segments jointed together with axes capable of motion in various directions.

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Performance Study of Repeatability of Robot Manipulator Introduction

A robot's movements may be classified into two general categories: arm and body (shoulder and elbow) motions, and wrist motions. The individual joint motions associated with these two categories are referred to as degree of freedom (D. O. F). Each axis is equal to one degree of freedom. There are four, five, six and even seven degree of freedom robots.

1.2.2 END EFFECTOR

The end of the wrist in a robot is equipped with an end effector The end effector or end end-of-arm tooling is a special device or fixture attached to the robot's arm been designed to mimic the function and structure of the human hand. It may be equipped with any of the following depends on types of operations:

i. Grippers, vacuum cups, electromagnets for material handling

ii. Spray guns for painting

iii. Attachments for spot and arc welding and arc cutting

iv. Power tools such as drills

v. Measuring instruments such as dial indicators

The selection of an appropriate end effector for a specific application depends on several factors such as the payload, environment, reliability, and the cost.

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Performance Study of Repeatability of Robot Manipulator Introduction

1.2.3 CONTROLLER

The controller known as control system is a communication and information- processing system that gives commands for the movements of the robot. It is brain of the robot which is responsible stores data to initiates, terminates, and coordinates the motions and sequences of a robot. It interfaces with the computers and other equipment such as manufacturing cell and assembly systems.

1.2.4 POWER SUPPLY

Each motion of the manipulator is controlled and regulated by independent actuators that use an electrical, a pneumatics or a hydraulic power supply. Each source of energy and each type of motor has its own characteristics, advantages and limitations.

1.3 REPEATABILITY

Repeatability is the ability of the robot to reposition itself to a position to

which it was previously commanded or taught. Or in other word is a measurement of

the deviation between the programmed point and the return point under identical conditions of load and velocity [ 11 ]. The figure 1.2 illustrates the simple example of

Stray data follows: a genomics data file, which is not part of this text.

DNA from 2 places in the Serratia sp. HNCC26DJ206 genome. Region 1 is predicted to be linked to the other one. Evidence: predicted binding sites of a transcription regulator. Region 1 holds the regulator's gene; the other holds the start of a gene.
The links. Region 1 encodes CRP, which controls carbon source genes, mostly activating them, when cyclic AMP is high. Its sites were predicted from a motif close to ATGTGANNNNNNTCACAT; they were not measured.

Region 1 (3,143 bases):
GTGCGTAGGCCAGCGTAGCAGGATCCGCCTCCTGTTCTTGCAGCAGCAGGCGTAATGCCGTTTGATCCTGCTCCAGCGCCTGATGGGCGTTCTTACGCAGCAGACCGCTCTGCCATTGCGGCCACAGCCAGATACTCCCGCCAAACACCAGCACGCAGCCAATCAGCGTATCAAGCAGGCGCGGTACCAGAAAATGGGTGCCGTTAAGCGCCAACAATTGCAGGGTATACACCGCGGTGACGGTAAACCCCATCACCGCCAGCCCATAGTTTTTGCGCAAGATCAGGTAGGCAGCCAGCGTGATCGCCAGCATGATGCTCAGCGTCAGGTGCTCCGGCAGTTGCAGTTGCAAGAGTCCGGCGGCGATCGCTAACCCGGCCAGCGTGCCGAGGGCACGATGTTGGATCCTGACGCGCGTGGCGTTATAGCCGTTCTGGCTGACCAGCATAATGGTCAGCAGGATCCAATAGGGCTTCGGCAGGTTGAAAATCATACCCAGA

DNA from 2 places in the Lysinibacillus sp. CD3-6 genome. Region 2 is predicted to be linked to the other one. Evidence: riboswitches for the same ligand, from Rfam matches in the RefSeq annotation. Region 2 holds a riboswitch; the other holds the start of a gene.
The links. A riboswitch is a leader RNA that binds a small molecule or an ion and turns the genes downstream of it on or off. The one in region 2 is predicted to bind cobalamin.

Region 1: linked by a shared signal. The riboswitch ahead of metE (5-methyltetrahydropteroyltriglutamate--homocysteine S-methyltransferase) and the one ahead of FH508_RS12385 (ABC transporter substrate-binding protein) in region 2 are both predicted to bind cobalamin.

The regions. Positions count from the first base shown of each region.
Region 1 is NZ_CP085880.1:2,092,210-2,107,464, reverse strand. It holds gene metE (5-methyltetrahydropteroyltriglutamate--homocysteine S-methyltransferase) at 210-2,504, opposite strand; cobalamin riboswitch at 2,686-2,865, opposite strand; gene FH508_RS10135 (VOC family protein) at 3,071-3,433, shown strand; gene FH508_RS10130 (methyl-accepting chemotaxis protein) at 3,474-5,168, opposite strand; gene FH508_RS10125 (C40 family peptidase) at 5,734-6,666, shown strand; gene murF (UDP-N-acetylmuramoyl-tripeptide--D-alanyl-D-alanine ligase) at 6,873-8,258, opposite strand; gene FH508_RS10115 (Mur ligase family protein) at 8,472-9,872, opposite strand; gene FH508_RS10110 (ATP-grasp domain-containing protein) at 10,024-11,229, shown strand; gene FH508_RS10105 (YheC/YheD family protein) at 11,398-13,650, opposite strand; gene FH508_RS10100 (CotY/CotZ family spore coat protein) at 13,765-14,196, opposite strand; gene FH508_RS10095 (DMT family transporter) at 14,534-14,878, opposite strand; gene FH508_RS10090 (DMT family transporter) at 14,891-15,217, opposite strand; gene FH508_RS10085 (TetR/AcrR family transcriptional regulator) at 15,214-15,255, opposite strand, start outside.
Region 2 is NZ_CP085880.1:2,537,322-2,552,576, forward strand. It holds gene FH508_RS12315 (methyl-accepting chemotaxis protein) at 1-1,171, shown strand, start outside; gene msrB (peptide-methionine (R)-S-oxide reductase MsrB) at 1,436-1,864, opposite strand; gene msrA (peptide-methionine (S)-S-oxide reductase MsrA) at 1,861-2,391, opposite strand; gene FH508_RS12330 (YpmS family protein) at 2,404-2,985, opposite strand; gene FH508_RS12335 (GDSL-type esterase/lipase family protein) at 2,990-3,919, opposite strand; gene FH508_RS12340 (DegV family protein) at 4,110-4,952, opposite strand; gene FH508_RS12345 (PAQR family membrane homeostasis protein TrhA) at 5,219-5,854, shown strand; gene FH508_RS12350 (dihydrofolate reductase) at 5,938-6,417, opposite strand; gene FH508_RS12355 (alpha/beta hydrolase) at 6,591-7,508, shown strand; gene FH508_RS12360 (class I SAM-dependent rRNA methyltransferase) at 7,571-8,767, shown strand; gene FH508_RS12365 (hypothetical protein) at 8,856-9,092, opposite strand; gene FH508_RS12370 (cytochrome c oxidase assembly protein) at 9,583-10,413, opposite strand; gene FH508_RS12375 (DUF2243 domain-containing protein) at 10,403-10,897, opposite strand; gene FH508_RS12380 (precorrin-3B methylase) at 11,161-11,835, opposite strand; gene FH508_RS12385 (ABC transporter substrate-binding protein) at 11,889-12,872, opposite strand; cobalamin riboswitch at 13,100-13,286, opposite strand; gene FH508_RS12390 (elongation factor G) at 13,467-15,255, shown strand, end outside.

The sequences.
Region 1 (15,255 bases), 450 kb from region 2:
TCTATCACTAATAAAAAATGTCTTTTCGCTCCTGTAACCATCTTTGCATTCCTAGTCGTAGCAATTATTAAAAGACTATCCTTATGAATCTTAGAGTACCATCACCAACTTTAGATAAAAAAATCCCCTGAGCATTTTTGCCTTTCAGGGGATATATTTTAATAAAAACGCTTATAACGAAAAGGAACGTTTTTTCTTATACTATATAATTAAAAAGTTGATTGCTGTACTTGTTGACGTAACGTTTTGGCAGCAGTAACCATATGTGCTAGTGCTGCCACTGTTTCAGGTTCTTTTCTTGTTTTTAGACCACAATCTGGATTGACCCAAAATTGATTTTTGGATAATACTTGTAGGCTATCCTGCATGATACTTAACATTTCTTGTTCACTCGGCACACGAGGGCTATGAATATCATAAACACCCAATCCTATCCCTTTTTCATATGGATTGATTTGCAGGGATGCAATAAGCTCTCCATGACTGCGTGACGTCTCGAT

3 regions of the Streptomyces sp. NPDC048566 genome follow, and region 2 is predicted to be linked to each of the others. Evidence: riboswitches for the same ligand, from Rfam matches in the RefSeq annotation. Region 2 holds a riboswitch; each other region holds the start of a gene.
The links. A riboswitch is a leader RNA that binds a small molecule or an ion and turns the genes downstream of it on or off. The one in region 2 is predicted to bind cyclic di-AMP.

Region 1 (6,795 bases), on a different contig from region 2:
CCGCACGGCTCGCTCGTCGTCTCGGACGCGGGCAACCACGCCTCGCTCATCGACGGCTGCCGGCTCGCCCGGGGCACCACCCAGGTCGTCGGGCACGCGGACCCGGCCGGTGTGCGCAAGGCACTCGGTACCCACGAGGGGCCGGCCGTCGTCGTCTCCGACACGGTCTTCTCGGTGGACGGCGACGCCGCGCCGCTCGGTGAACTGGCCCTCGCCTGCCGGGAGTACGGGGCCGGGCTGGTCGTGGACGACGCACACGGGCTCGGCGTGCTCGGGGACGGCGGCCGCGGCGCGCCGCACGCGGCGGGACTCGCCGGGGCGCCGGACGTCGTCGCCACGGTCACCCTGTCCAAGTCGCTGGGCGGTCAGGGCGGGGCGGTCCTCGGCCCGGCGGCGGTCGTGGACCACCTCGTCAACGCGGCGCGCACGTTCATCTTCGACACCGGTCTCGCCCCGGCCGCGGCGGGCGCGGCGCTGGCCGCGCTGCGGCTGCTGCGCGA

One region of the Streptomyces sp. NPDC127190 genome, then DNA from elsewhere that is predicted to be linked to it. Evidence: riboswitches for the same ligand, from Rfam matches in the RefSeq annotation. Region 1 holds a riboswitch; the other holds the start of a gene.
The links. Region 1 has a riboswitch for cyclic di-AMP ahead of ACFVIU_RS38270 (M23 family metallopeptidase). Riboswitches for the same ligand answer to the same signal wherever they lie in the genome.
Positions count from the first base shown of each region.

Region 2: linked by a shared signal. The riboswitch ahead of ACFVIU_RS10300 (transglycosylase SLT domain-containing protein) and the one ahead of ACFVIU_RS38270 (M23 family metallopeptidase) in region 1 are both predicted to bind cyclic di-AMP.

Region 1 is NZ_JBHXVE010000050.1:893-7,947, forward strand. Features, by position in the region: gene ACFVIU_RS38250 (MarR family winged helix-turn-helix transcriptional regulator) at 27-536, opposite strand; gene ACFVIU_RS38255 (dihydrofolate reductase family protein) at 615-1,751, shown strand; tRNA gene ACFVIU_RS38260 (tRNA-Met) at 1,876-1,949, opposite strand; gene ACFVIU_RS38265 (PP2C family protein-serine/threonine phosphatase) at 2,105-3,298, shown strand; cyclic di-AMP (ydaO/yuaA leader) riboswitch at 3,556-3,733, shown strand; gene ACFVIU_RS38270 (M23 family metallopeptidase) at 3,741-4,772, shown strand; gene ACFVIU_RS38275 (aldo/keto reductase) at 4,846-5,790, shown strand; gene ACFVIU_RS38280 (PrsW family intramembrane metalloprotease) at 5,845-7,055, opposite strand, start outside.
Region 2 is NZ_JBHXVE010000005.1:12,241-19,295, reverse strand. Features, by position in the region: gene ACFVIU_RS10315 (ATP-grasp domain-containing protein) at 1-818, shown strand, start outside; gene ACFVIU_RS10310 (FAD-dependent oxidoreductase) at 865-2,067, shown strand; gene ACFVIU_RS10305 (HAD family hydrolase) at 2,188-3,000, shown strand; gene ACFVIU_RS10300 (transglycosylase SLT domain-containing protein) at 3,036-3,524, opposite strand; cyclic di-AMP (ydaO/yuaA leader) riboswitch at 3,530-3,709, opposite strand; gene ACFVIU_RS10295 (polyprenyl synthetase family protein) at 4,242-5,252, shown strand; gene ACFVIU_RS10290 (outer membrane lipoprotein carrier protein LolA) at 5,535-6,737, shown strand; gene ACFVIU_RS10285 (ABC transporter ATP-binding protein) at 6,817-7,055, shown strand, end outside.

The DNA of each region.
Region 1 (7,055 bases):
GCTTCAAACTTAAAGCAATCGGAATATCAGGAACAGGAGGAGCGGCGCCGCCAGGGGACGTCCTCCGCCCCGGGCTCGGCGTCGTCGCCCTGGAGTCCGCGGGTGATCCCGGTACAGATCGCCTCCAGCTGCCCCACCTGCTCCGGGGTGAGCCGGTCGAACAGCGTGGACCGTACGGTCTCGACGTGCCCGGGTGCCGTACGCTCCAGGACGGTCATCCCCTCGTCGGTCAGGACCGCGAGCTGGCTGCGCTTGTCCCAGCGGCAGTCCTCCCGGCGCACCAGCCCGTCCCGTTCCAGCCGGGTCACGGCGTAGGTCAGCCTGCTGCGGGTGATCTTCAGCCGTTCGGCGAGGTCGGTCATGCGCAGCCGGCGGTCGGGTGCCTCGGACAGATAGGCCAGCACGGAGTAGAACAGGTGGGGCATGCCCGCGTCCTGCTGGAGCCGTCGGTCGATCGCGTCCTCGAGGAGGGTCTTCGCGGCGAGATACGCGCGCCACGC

repeatability. From the figure 1.2, the manipulator is programmed begin the sequence

by moving its end effector from nest (rest) to point A (programmed point). Then, the

manipulator is transverses from point A to point A' (reference point) through

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Performance Study of Repeatability of Robot Manipulator Introduction

sequences of preplanned paths 1,2 and 3. The manipulator is reposition to a position of point A along the preplanned paths 4,5, and 6. The point of manipulator achieves at point A for the second times is called return point. The different between the programmed point and return point is measured and determined as repeatability error. The movement from point A to point A' and back to point A is called as one cycle.

z

1

3

A

A'

Figure 1.2 Repeatability

Repeatability can exist into two terms: long-term and short-term. Long-term repeatability is concern for robot applications requiring the same identical tasks to be performed over several months. For the applications where the robot is frequently reprogrammed for new tasks, only short-term repeatability involved. Short-term repeatability is influenced most by temperature changes with the control and the environment, as well as by transient conditions between shutdown and start-up of the system.

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Performance Study gf'Repeatability of Robot Manipulator Introduction

1.4 AIMS AND OBJECTIVES

The main aim of this thesis is to study the performance of repeatability of robot manipulator. The areas concerns are the effects of robot manipulator speeds and lifting payloads carried by robot manipulator to the performance of repeatability.